The EMHF is to respond to the first European Commission report on men's health in Europe with a series of expert round-table seminars.
The four planned seminars will take place in four different countries around key areas of the report including:
- Men's use of and the delivery of health services
- Clinical aspects of men's health
- Public health (including health in the workplace)
- Communicating with men on health (including education/health literacy)
The report, The First State of Men’s Health in Europe Report will be published by the European Commission later this year. It was written by a team led by EMHF board member Professor Alan White of Leeds Metropolitan University, England and including fellow board members Dr Svend Aage Madsen (Copenhagen University Hospital, Denmark) and Dr Noel Richardson (IT Carlow, Ireland) along with Prof Witold Zatonski (Centrum Onkologii-Instytut, Poland), Prof Péter Makara (University of Debrecen, Hungary), Dr Bruno de Sousa (Instituto de Higiene e Medicina Tropical, Portugal), Dr Richard de Visser (University of Sussex, England) and Prof Richard Hogston (Leeds Metropolitan University, England).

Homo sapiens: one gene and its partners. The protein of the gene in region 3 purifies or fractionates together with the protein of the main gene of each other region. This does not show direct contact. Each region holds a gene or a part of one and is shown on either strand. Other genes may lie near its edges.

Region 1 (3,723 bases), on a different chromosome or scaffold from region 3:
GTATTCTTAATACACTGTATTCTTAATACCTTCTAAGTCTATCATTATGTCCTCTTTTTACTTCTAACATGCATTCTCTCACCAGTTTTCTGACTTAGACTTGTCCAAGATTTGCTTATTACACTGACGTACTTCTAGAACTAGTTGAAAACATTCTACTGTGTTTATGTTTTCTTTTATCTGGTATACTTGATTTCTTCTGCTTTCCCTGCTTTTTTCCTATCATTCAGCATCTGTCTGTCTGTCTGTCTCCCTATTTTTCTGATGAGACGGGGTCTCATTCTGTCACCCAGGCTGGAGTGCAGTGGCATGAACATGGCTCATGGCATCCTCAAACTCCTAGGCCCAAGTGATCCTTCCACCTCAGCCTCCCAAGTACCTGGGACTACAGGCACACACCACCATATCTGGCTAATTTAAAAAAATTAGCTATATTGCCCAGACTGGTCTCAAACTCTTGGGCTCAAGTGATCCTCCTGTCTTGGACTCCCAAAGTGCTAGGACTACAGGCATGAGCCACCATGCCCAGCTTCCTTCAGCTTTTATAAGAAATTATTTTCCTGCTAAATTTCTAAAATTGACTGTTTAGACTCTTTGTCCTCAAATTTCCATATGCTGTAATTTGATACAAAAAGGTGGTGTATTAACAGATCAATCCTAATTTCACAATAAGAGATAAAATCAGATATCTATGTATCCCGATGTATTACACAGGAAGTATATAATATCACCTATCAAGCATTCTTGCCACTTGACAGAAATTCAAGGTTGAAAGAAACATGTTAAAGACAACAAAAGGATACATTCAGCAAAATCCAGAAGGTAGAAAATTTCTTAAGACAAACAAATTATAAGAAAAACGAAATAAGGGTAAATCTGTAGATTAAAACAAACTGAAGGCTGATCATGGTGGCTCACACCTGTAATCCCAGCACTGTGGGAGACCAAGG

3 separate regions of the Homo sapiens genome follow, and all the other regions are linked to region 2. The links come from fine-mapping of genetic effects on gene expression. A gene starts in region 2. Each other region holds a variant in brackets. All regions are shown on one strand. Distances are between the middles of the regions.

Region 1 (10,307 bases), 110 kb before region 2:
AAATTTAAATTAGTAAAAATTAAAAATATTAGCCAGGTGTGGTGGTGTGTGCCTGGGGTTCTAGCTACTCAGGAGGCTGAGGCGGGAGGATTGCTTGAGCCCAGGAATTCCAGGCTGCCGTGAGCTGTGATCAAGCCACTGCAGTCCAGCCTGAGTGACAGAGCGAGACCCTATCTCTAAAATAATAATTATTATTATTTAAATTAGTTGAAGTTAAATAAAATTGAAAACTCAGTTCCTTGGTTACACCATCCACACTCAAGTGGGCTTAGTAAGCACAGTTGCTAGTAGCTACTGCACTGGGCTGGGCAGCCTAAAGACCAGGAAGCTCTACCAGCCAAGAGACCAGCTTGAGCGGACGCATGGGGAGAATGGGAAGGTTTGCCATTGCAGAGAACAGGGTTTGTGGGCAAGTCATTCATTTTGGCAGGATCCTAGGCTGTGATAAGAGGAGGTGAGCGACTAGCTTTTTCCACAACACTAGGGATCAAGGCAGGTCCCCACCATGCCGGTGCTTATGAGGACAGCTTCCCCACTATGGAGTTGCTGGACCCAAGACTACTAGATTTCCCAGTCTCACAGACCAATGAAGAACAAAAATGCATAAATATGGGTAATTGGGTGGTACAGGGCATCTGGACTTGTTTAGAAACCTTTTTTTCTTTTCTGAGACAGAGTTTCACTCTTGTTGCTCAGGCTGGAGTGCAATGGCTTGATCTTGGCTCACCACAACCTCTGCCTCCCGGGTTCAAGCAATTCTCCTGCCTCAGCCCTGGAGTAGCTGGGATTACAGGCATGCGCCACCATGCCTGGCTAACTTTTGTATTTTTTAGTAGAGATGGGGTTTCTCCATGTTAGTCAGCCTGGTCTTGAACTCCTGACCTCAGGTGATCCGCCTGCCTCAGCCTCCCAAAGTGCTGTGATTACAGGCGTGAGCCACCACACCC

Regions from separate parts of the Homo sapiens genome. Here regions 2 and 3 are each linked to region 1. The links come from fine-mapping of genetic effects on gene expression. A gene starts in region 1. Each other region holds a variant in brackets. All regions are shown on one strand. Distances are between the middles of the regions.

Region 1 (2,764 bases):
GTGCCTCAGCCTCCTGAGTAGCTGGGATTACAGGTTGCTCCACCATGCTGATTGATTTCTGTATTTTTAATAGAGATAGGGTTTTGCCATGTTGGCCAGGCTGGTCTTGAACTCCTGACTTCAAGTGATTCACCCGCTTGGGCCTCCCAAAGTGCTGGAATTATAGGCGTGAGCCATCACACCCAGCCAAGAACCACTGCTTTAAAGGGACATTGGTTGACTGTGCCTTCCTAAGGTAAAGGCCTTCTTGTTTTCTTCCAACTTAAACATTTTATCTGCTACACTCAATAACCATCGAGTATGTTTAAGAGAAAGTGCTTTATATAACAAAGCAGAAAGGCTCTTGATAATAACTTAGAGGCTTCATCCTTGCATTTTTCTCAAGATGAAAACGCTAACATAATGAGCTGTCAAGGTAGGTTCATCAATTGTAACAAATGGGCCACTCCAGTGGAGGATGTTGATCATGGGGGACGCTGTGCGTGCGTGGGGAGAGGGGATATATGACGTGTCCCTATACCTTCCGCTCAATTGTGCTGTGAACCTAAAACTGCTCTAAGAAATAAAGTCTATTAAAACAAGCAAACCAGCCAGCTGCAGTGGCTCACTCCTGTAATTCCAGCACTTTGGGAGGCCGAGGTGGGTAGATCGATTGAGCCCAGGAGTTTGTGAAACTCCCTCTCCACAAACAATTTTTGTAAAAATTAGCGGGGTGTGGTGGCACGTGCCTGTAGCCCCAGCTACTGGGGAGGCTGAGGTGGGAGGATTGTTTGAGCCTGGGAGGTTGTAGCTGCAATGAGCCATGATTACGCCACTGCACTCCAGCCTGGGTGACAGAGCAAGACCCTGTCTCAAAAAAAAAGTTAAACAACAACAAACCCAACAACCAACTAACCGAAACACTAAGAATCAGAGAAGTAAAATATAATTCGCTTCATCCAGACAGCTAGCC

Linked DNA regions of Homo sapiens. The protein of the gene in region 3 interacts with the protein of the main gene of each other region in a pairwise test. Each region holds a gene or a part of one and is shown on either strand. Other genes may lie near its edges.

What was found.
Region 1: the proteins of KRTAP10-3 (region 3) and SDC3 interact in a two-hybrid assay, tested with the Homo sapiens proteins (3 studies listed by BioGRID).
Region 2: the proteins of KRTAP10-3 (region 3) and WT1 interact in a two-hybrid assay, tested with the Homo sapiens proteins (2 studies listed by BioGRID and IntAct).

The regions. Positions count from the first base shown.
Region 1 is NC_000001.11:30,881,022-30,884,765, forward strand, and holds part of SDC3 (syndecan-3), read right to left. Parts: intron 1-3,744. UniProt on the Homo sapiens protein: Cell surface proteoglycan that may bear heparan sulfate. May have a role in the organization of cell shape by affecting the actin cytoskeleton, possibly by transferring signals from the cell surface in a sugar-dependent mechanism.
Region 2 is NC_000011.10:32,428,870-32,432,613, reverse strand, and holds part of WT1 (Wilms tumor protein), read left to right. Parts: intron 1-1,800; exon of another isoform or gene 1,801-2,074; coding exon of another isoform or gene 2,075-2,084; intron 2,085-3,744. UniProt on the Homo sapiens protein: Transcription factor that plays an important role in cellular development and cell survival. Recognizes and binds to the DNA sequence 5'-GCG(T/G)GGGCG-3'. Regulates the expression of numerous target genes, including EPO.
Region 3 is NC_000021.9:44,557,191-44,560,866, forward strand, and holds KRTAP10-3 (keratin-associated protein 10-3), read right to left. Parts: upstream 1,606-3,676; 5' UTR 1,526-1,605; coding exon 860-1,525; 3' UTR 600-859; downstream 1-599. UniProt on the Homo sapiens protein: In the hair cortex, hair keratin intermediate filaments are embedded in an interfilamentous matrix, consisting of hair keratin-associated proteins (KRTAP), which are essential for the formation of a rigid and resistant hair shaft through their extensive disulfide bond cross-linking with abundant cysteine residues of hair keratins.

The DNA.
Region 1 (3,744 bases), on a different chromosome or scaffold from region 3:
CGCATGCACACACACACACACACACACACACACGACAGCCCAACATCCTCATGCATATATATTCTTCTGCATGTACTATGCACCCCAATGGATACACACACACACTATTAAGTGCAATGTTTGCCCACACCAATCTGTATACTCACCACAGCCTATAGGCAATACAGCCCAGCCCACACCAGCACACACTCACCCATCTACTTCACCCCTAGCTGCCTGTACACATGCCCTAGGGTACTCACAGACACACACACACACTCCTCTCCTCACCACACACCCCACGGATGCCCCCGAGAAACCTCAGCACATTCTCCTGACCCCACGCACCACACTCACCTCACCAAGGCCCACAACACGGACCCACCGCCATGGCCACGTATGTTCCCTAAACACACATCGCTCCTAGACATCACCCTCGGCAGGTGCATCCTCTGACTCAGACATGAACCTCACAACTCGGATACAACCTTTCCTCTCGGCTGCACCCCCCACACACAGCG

The brief was to outline the current the state of play rather than to suggest improvements. It is to this second stage, that of making recommendations, that the EMHF is turning its attention.
EMHF president Dr Ian Banks, who sat on the management advisory group alongside other EMHF board members, said: 'This is an historical and ground breaking report but it does not contain any recommendations on what needs to be done to address the often dreadful statistics contained within it. This is what we hope will emerge from our expert seminar programme.' The recommendations will then be incorporated into the summary of the report and published by the EMHF.
Urging men's health professionals and campaigners to get involved, Ian said: 'The report would not be complete without recommendations for action. We're looking for people with a breadth of expertise to take part. This is our chance to really get a message across regarding men's health in Europe.
'It is not of our choosing that we happen to be in the worst possible political and economic state for positive change but this must not deter us, nor allow us to let down the women, men and children affected by poor male health.'